In God’s beloved Son, we are given a ‘better and more satisfying kingdom’

Shawn Reeves

By Shawn Reeves

Solemnity of Our Lord Jesus Christ, King of the Universe/Nov. 24

2 Samuel 5:1-3; Psalm 122:1-2,3-4,4-5; Colossians 1:12-20; Luke 23:35-43

In a time and place forged by the egalitarian ideals of our nation’s founders, it can be hard to see why we should celebrate Christ as King. At the same time, many modern Americans hold fast to romanticized images of kings of ages past, a nostalgia for a time we have never experienced but, nonetheless, appears in our imaginations as more ordered, stable, and secure. That is the nature of nostalgia. Many others identify monarchy with tyranny and oppression.

From figures like King Arthur and Charlemagne on the one side to George III and the ancient Roman emperors on the other, in just a few hundred years kingship has become so much legend to us, that the biblical illustrations of monarchy are often lost on us, displaced from our actual daily experiences.

As we today celebrate Christ as King of the Universe, we see that David’s kingship presents itself as a pattern that finds its fulfillment in Christ’s Kingship.

Yet there was such joyful nostalgia preserved in Jewish culture for the kingship of David that the people announce, “Blessed is the kingdom of our father David that is to come!” upon Jesus’ entry into Jerusalem, as we hear in today’s Gospel acclamation. From the moment the angel Gabriel declared that “the Lord God will give him the throne of David his father . . . and of his kingdom there will be no end (Luke 1:32),” Jesus’ entire identity became inseparably linked to the ever-present hope and expectation that David’s kingship would be restored and returned to them one day. And this is precisely because the restoration David’s kingship came to be identified with the coming of a new, Messianic age.

While the rulers sneer at Jesus on the cross, judging Christ’s kingship exclusively in terms of his autonomy and powers of self-preservation, Jesus (and David before him) offer an alternative model of rule. In our first reading, David’s kinship to the people is emphasized as they announce, “here we are your bone and your flesh.” David is pronounced not just King but “Shepherd” over Israel, a harkening to David’s first occupation and an obligation to rule, not for the sake of self but for the welfare of the people. And in response to this call to serve as Shepherd-King, our reading says he “made an agreement with them there before the Lord.”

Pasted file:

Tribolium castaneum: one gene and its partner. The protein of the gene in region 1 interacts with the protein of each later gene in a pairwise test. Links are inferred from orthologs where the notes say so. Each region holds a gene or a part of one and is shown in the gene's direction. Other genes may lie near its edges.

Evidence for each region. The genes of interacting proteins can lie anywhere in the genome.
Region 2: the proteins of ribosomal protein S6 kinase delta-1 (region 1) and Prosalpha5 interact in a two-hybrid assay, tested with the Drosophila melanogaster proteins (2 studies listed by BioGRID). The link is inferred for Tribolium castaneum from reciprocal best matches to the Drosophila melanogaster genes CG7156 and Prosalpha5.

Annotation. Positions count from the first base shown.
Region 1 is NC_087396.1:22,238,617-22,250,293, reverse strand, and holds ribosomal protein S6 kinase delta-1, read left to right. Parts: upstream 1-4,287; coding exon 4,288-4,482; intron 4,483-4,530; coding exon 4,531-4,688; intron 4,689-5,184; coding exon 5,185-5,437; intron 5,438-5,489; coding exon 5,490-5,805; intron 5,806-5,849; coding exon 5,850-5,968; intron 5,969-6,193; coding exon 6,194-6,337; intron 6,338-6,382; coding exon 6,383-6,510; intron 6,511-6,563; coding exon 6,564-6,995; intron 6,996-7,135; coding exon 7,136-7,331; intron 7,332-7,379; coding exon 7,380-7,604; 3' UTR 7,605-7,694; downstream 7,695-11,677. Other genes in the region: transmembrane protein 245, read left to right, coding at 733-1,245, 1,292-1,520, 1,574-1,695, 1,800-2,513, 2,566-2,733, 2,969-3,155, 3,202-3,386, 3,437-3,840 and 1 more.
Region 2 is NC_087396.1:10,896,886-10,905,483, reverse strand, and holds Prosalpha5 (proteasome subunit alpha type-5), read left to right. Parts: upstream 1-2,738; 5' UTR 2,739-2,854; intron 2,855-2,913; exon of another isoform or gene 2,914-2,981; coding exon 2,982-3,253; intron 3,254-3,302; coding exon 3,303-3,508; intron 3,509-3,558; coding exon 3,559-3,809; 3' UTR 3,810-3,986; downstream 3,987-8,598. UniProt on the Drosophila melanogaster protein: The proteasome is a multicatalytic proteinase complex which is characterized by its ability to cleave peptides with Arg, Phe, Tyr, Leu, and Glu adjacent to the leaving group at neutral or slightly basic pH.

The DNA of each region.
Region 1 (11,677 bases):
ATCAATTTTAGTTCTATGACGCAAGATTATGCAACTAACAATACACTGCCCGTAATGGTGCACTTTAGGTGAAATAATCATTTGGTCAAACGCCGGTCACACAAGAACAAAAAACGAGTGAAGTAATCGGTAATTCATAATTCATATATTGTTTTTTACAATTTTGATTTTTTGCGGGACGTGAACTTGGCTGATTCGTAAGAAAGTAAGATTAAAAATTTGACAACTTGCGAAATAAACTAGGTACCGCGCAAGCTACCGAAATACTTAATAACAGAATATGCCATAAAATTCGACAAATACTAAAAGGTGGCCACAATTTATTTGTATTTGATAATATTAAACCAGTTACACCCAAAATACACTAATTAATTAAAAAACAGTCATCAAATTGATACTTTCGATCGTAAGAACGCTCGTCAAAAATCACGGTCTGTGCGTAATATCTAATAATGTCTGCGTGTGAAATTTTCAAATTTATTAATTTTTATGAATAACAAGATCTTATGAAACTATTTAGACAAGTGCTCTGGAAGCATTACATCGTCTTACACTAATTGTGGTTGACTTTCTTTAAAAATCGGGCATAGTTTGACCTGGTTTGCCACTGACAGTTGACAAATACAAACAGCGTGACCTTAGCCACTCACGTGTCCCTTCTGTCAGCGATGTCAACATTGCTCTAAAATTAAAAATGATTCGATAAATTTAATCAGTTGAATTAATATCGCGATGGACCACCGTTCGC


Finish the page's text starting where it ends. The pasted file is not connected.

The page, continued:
But this was no ordinary agreement. The word in Hebrew is Berit — a covenant. And to seal it, representatives from all the tribes anoint him King David, the Anointed Shepherd-King who “led the Israelites out and brought them back” from the threat and destruction of the Philistines.


As we today celebrate Christ as King of the Universe, we see that David’s kingship presents itself as a pattern that finds its fulfillment in Christ’s Kingship.

In our Gospel, Jesus is mockingly referred to as “King of the Jews” and “the Christ (Anointed) of God.” Just as the people were David’s “bone and flesh,” so, too, Jesus is the “head of the body, the Church.” Just as David led and delivered the people from ruin, so, also, in Jesus, “the firstborn from the dead,” we have been “delivered . . . from the power of darkness.” Just as David was anointed by the people, so Jesus is the Anointed One, Christ and Messiah. And just as David established a covenant with them, so, also, Jesus would “reconcile all things . . . making peace by the blood of the cross.” Rather than saving Himself, Jesus hangs upon the cross as the Divine Anointed Shepherd-King in whom “all things hold together.”

Hebrew nostalgia ached for a renewed reign of David. Instead, the Father “transferred us to the kingdom of His beloved Son,” a better and more satisfying kingdom.

Perhaps, the appeal of nostalgia is not so much a longing for the past as a yearning for the future. The heart pines for things we perceive being abandoned and trapped in forgotten eras, a respite from the disorder and confusion of our present times. What nostalgia really wishes to reclaim is nothing less than a foretaste of heavenly kingdom. What nostalgia truly seeks are the words, “today you will be with me in paradise.”

SHAWN REEVES has served as the director of religious education at St. John’s Catholic Newman Center in Champaign since 2001. He and his family attend St. Elizabeth of Hungary Church in Thomasboro.

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